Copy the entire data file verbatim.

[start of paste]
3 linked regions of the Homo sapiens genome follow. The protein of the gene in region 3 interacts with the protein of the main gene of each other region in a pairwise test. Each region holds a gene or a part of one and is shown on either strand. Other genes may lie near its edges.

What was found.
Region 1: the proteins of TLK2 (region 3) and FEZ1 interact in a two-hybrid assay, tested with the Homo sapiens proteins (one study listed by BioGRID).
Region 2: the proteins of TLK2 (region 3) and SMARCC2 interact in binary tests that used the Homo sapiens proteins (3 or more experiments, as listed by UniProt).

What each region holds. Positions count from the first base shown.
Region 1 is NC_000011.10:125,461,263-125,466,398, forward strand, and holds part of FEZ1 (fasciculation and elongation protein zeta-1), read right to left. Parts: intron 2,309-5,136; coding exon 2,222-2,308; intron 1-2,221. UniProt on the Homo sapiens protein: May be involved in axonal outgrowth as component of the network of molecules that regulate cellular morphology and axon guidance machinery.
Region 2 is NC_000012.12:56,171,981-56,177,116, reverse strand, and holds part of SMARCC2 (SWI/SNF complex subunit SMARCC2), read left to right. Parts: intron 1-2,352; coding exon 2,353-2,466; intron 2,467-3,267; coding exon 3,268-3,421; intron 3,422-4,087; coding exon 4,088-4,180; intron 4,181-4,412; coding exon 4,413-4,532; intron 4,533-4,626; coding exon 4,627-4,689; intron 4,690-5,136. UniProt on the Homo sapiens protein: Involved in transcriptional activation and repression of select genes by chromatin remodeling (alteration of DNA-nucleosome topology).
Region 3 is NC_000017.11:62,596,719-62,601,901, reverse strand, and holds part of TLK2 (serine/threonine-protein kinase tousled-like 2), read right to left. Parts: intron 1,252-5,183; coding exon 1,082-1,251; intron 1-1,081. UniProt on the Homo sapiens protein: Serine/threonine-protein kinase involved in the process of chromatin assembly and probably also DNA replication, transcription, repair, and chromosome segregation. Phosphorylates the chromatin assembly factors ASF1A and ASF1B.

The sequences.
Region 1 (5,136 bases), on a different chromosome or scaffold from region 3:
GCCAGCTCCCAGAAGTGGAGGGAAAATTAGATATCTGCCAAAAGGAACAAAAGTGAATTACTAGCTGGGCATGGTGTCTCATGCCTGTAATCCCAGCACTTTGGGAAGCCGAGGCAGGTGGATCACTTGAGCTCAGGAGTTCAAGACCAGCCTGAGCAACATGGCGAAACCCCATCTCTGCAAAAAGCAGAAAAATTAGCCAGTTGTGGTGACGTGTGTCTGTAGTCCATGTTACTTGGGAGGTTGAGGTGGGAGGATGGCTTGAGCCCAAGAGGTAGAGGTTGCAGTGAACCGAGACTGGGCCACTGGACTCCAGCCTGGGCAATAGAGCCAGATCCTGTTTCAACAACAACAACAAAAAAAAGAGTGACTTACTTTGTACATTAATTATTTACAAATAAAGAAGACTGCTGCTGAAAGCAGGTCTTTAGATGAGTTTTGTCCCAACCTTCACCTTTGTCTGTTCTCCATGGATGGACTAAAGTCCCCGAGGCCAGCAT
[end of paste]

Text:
3 linked regions of the Homo sapiens genome follow. The protein of the gene in region 3 interacts with the protein of the main gene of each other region in a pairwise test. Each region holds a gene or a part of one and is shown on either strand. Other genes may lie near its edges.

What was found.
Region 1: the proteins of TLK2 (region 3) and FEZ1 interact in a two-hybrid assay, tested with the Homo sapiens proteins (one study listed by BioGRID).
Region 2: the proteins of TLK2 (region 3) and SMARCC2 interact in binary tests that used the Homo sapiens proteins (3 or more experiments, as listed by UniProt).

What each region holds. Positions count from the first base shown.
Region 1 is NC_000011.10:125,461,263-125,466,398, forward strand, and holds part of FEZ1 (fasciculation and elongation protein zeta-1), read right to left. Parts: intron 2,309-5,136; coding exon 2,222-2,308; intron 1-2,221. UniProt on the Homo sapiens protein: May be involved in axonal outgrowth as component of the network of molecules that regulate cellular morphology and axon guidance machinery.
Region 2 is NC_000012.12:56,171,981-56,177,116, reverse strand, and holds part of SMARCC2 (SWI/SNF complex subunit SMARCC2), read left to right. Parts: intron 1-2,352; coding exon 2,353-2,466; intron 2,467-3,267; coding exon 3,268-3,421; intron 3,422-4,087; coding exon 4,088-4,180; intron 4,181-4,412; coding exon 4,413-4,532; intron 4,533-4,626; coding exon 4,627-4,689; intron 4,690-5,136. UniProt on the Homo sapiens protein: Involved in transcriptional activation and repression of select genes by chromatin remodeling (alteration of DNA-nucleosome topology).
Region 3 is NC_000017.11:62,596,719-62,601,901, reverse strand, and holds part of TLK2 (serine/threonine-protein kinase tousled-like 2), read right to left. Parts: intron 1,252-5,183; coding exon 1,082-1,251; intron 1-1,081. UniProt on the Homo sapiens protein: Serine/threonine-protein kinase involved in the process of chromatin assembly and probably also DNA replication, transcription, repair, and chromosome segregation. Phosphorylates the chromatin assembly factors ASF1A and ASF1B.

The sequences.
Region 1 (5,136 bases), on a different chromosome or scaffold from region 3:
GCCAGCTCCCAGAAGTGGAGGGAAAATTAGATATCTGCCAAAAGGAACAAAAGTGAATTACTAGCTGGGCATGGTGTCTCATGCCTGTAATCCCAGCACTTTGGGAAGCCGAGGCAGGTGGATCACTTGAGCTCAGGAGTTCAAGACCAGCCTGAGCAACATGGCGAAACCCCATCTCTGCAAAAAGCAGAAAAATTAGCCAGTTGTGGTGACGTGTGTCTGTAGTCCATGTTACTTGGGAGGTTGAGGTGGGAGGATGGCTTGAGCCCAAGAGGTAGAGGTTGCAGTGAACCGAGACTGGGCCACTGGACTCCAGCCTGGGCAATAGAGCCAGATCCTGTTTCAACAACAACAACAAAAAAAAGAGTGACTTACTTTGTACATTAATTATTTACAAATAAAGAAGACTGCTGCTGAAAGCAGGTCTTTAGATGAGTTTTGTCCCAACCTTCACCTTTGTCTGTTCTCCATGGATGGACTAAAGTCCCCGAGGCCAGCAT